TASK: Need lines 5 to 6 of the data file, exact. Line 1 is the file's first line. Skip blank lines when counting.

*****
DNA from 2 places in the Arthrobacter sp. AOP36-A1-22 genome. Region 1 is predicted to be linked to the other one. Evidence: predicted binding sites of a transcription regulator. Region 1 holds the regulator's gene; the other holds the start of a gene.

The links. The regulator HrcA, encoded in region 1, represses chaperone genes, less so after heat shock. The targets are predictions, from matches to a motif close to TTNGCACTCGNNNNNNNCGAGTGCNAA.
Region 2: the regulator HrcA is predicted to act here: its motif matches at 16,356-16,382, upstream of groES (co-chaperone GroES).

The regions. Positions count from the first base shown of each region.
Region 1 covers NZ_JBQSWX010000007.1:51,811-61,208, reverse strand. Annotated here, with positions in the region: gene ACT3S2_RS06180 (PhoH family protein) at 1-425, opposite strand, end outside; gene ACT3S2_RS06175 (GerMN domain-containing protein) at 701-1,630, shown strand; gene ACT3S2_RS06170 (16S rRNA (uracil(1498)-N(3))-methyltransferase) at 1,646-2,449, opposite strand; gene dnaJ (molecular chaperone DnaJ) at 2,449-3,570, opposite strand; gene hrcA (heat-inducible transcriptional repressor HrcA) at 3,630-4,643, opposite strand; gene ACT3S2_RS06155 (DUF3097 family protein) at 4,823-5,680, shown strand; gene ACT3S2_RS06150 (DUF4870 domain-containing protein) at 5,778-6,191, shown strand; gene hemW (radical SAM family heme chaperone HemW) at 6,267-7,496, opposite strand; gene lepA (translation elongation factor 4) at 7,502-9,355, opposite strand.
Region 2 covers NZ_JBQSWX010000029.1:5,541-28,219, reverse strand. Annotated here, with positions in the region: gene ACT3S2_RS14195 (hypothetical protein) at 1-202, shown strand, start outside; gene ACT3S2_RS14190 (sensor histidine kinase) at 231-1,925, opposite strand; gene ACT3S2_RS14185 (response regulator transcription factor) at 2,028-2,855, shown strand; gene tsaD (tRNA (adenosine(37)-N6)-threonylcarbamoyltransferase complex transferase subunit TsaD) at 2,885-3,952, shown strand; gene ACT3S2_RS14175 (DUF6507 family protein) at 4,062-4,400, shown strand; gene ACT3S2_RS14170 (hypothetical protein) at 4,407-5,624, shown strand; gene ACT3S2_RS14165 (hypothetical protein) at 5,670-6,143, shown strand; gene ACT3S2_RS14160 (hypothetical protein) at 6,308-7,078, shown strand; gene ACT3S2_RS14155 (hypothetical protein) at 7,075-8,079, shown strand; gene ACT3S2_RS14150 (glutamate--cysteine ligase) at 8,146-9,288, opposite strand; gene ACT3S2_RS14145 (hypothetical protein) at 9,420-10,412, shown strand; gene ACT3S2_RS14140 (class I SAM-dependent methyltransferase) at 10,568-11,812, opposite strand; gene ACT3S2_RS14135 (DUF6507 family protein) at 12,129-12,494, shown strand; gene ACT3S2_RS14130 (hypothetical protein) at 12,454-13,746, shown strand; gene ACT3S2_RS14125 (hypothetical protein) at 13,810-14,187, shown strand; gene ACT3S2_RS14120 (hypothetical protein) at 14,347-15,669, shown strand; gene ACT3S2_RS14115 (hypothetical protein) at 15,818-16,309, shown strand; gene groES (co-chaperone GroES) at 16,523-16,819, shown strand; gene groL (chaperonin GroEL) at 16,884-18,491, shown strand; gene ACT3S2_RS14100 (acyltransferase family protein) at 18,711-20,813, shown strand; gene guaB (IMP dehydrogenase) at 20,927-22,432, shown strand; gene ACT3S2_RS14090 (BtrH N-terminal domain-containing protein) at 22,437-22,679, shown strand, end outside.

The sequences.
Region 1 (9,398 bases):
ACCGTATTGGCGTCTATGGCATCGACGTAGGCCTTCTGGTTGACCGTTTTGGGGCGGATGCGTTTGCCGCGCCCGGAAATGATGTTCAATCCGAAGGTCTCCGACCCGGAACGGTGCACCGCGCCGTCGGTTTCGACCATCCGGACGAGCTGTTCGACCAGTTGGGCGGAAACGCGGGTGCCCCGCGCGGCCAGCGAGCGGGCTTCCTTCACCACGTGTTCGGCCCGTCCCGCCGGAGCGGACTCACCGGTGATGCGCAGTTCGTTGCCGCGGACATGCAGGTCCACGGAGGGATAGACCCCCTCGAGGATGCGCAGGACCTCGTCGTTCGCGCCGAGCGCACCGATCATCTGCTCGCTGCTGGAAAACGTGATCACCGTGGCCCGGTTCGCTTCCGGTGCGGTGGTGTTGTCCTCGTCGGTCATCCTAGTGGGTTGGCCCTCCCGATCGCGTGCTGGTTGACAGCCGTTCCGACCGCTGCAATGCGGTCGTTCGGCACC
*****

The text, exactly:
Region 1 covers NZ_JBQSWX010000007.1:51,811-61,208, reverse strand. Annotated here, with positions in the region: gene ACT3S2_RS06180 (PhoH family protein) at 1-425, opposite strand, end outside; gene ACT3S2_RS06175 (GerMN domain-containing protein) at 701-1,630, shown strand; gene ACT3S2_RS06170 (16S rRNA (uracil(1498)-N(3))-methyltransferase) at 1,646-2,449, opposite strand; gene dnaJ (molecular chaperone DnaJ) at 2,449-3,570, opposite strand; gene hrcA (heat-inducible transcriptional repressor HrcA) at 3,630-4,643, opposite strand; gene ACT3S2_RS06155 (DUF3097 family protein) at 4,823-5,680, shown strand; gene ACT3S2_RS06150 (DUF4870 domain-containing protein) at 5,778-6,191, shown strand; gene hemW (radical SAM family heme chaperone HemW) at 6,267-7,496, opposite strand; gene lepA (translation elongation factor 4) at 7,502-9,355, opposite strand.
Region 2 covers NZ_JBQSWX010000029.1:5,541-28,219, reverse strand. Annotated here, with positions in the region: gene ACT3S2_RS14195 (hypothetical protein) at 1-202, shown strand, start outside; gene ACT3S2_RS14190 (sensor histidine kinase) at 231-1,925, opposite strand; gene ACT3S2_RS14185 (response regulator transcription factor) at 2,028-2,855, shown strand; gene tsaD (tRNA (adenosine(37)-N6)-threonylcarbamoyltransferase complex transferase subunit TsaD) at 2,885-3,952, shown strand; gene ACT3S2_RS14175 (DUF6507 family protein) at 4,062-4,400, shown strand; gene ACT3S2_RS14170 (hypothetical protein) at 4,407-5,624, shown strand; gene ACT3S2_RS14165 (hypothetical protein) at 5,670-6,143, shown strand; gene ACT3S2_RS14160 (hypothetical protein) at 6,308-7,078, shown strand; gene ACT3S2_RS14155 (hypothetical protein) at 7,075-8,079, shown strand; gene ACT3S2_RS14150 (glutamate--cysteine ligase) at 8,146-9,288, opposite strand; gene ACT3S2_RS14145 (hypothetical protein) at 9,420-10,412, shown strand; gene ACT3S2_RS14140 (class I SAM-dependent methyltransferase) at 10,568-11,812, opposite strand; gene ACT3S2_RS14135 (DUF6507 family protein) at 12,129-12,494, shown strand; gene ACT3S2_RS14130 (hypothetical protein) at 12,454-13,746, shown strand; gene ACT3S2_RS14125 (hypothetical protein) at 13,810-14,187, shown strand; gene ACT3S2_RS14120 (hypothetical protein) at 14,347-15,669, shown strand; gene ACT3S2_RS14115 (hypothetical protein) at 15,818-16,309, shown strand; gene groES (co-chaperone GroES) at 16,523-16,819, shown strand; gene groL (chaperonin GroEL) at 16,884-18,491, shown strand; gene ACT3S2_RS14100 (acyltransferase family protein) at 18,711-20,813, shown strand; gene guaB (IMP dehydrogenase) at 20,927-22,432, shown strand; gene ACT3S2_RS14090 (BtrH N-terminal domain-containing protein) at 22,437-22,679, shown strand, end outside.